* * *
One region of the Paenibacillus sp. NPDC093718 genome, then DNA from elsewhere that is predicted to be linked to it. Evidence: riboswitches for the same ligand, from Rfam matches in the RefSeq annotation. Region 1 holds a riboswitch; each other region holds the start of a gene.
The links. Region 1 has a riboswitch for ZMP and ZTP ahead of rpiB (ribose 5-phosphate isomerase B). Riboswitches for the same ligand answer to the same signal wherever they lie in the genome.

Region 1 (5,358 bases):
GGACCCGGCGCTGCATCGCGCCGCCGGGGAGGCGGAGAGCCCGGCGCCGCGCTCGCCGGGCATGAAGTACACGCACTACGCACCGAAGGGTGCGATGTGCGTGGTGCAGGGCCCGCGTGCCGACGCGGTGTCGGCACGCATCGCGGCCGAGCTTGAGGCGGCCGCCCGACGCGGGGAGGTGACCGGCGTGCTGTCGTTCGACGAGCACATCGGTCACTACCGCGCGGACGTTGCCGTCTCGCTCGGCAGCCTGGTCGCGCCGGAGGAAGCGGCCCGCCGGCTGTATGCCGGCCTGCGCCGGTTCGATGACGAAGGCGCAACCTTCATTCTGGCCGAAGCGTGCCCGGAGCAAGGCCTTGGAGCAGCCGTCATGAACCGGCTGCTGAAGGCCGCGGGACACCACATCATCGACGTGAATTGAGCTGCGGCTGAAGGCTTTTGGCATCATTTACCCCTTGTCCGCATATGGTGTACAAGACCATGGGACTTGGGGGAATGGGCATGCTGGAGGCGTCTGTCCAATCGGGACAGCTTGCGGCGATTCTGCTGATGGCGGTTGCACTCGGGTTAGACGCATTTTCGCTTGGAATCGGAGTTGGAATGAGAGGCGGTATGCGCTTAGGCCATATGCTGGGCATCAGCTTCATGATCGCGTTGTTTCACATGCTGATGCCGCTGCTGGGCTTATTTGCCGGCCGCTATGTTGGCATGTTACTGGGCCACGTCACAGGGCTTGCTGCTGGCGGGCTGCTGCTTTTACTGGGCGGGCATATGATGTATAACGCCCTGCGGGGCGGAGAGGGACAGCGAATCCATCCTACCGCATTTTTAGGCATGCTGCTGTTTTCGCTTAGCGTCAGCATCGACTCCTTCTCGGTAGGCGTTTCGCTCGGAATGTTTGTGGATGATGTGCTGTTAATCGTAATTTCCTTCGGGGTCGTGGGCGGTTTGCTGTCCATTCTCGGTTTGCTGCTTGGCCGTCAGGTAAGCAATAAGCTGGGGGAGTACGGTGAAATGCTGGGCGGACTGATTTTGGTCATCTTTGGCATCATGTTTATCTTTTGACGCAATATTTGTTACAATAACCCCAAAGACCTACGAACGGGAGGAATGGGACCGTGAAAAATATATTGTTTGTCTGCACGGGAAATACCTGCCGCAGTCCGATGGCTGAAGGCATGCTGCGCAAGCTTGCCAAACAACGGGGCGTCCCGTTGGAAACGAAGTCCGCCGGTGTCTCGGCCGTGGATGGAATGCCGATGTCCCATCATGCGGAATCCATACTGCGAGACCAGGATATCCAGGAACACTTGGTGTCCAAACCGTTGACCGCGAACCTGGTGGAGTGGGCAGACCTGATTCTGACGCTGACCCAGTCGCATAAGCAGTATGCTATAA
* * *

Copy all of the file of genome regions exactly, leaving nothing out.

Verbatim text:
One region of the Paenibacillus sp. NPDC093718 genome, then DNA from elsewhere that is predicted to be linked to it. Evidence: riboswitches for the same ligand, from Rfam matches in the RefSeq annotation. Region 1 holds a riboswitch; each other region holds the start of a gene.
The links. Region 1 has a riboswitch for ZMP and ZTP ahead of rpiB (ribose 5-phosphate isomerase B). Riboswitches for the same ligand answer to the same signal wherever they lie in the genome.

Region 1 (5,358 bases):
GGACCCGGCGCTGCATCGCGCCGCCGGGGAGGCGGAGAGCCCGGCGCCGCGCTCGCCGGGCATGAAGTACACGCACTACGCACCGAAGGGTGCGATGTGCGTGGTGCAGGGCCCGCGTGCCGACGCGGTGTCGGCACGCATCGCGGCCGAGCTTGAGGCGGCCGCCCGACGCGGGGAGGTGACCGGCGTGCTGTCGTTCGACGAGCACATCGGTCACTACCGCGCGGACGTTGCCGTCTCGCTCGGCAGCCTGGTCGCGCCGGAGGAAGCGGCCCGCCGGCTGTATGCCGGCCTGCGCCGGTTCGATGACGAAGGCGCAACCTTCATTCTGGCCGAAGCGTGCCCGGAGCAAGGCCTTGGAGCAGCCGTCATGAACCGGCTGCTGAAGGCCGCGGGACACCACATCATCGACGTGAATTGAGCTGCGGCTGAAGGCTTTTGGCATCATTTACCCCTTGTCCGCATATGGTGTACAAGACCATGGGACTTGGGGGAATGGGCATGCTGGAGGCGTCTGTCCAATCGGGACAGCTTGCGGCGATTCTGCTGATGGCGGTTGCACTCGGGTTAGACGCATTTTCGCTTGGAATCGGAGTTGGAATGAGAGGCGGTATGCGCTTAGGCCATATGCTGGGCATCAGCTTCATGATCGCGTTGTTTCACATGCTGATGCCGCTGCTGGGCTTATTTGCCGGCCGCTATGTTGGCATGTTACTGGGCCACGTCACAGGGCTTGCTGCTGGCGGGCTGCTGCTTTTACTGGGCGGGCATATGATGTATAACGCCCTGCGGGGCGGAGAGGGACAGCGAATCCATCCTACCGCATTTTTAGGCATGCTGCTGTTTTCGCTTAGCGTCAGCATCGACTCCTTCTCGGTAGGCGTTTCGCTCGGAATGTTTGTGGATGATGTGCTGTTAATCGTAATTTCCTTCGGGGTCGTGGGCGGTTTGCTGTCCATTCTCGGTTTGCTGCTTGGCCGTCAGGTAAGCAATAAGCTGGGGGAGTACGGTGAAATGCTGGGCGGACTGATTTTGGTCATCTTTGGCATCATGTTTATCTTTTGACGCAATATTTGTTACAATAACCCCAAAGACCTACGAACGGGAGGAATGGGACCGTGAAAAATATATTGTTTGTCTGCACGGGAAATACCTGCCGCAGTCCGATGGCTGAAGGCATGCTGCGCAAGCTTGCCAAACAACGGGGCGTCCCGTTGGAAACGAAGTCCGCCGGTGTCTCGGCCGTGGATGGAATGCCGATGTCCCATCATGCGGAATCCATACTGCGAGACCAGGATATCCAGGAACACTTGGTGTCCAAACCGTTGACCGCGAACCTGGTGGAGTGGGCAGACCTGATTCTGACGCTGACCCAGTCGCATAAGCAGTATGCTATAA